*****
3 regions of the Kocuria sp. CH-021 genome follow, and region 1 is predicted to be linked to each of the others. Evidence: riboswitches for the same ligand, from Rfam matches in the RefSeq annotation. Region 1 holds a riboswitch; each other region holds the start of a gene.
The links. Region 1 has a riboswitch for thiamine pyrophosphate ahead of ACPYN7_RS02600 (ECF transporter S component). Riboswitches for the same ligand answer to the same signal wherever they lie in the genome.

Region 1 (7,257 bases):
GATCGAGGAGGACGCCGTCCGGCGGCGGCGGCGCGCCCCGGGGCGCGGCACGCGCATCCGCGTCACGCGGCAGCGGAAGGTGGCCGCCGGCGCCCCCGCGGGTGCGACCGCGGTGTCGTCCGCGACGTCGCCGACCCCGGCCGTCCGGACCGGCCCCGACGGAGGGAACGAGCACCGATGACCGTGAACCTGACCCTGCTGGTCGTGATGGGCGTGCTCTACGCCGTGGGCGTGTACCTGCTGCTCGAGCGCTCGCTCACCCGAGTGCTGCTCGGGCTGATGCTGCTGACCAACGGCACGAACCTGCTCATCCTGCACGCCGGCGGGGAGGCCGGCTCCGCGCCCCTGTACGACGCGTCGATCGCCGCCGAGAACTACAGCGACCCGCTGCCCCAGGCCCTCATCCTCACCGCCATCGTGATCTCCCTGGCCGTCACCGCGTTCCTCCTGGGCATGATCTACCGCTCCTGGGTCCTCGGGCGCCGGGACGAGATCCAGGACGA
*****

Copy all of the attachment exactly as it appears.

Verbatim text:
3 regions of the Kocuria sp. CH-021 genome follow, and region 1 is predicted to be linked to each of the others. Evidence: riboswitches for the same ligand, from Rfam matches in the RefSeq annotation. Region 1 holds a riboswitch; each other region holds the start of a gene.
The links. Region 1 has a riboswitch for thiamine pyrophosphate ahead of ACPYN7_RS02600 (ECF transporter S component). Riboswitches for the same ligand answer to the same signal wherever they lie in the genome.

Region 1 (7,257 bases):
GATCGAGGAGGACGCCGTCCGGCGGCGGCGGCGCGCCCCGGGGCGCGGCACGCGCATCCGCGTCACGCGGCAGCGGAAGGTGGCCGCCGGCGCCCCCGCGGGTGCGACCGCGGTGTCGTCCGCGACGTCGCCGACCCCGGCCGTCCGGACCGGCCCCGACGGAGGGAACGAGCACCGATGACCGTGAACCTGACCCTGCTGGTCGTGATGGGCGTGCTCTACGCCGTGGGCGTGTACCTGCTGCTCGAGCGCTCGCTCACCCGAGTGCTGCTCGGGCTGATGCTGCTGACCAACGGCACGAACCTGCTCATCCTGCACGCCGGCGGGGAGGCCGGCTCCGCGCCCCTGTACGACGCGTCGATCGCCGCCGAGAACTACAGCGACCCGCTGCCCCAGGCCCTCATCCTCACCGCCATCGTGATCTCCCTGGCCGTCACCGCGTTCCTCCTGGGCATGATCTACCGCTCCTGGGTCCTCGGGCGCCGGGACGAGATCCAGGACGA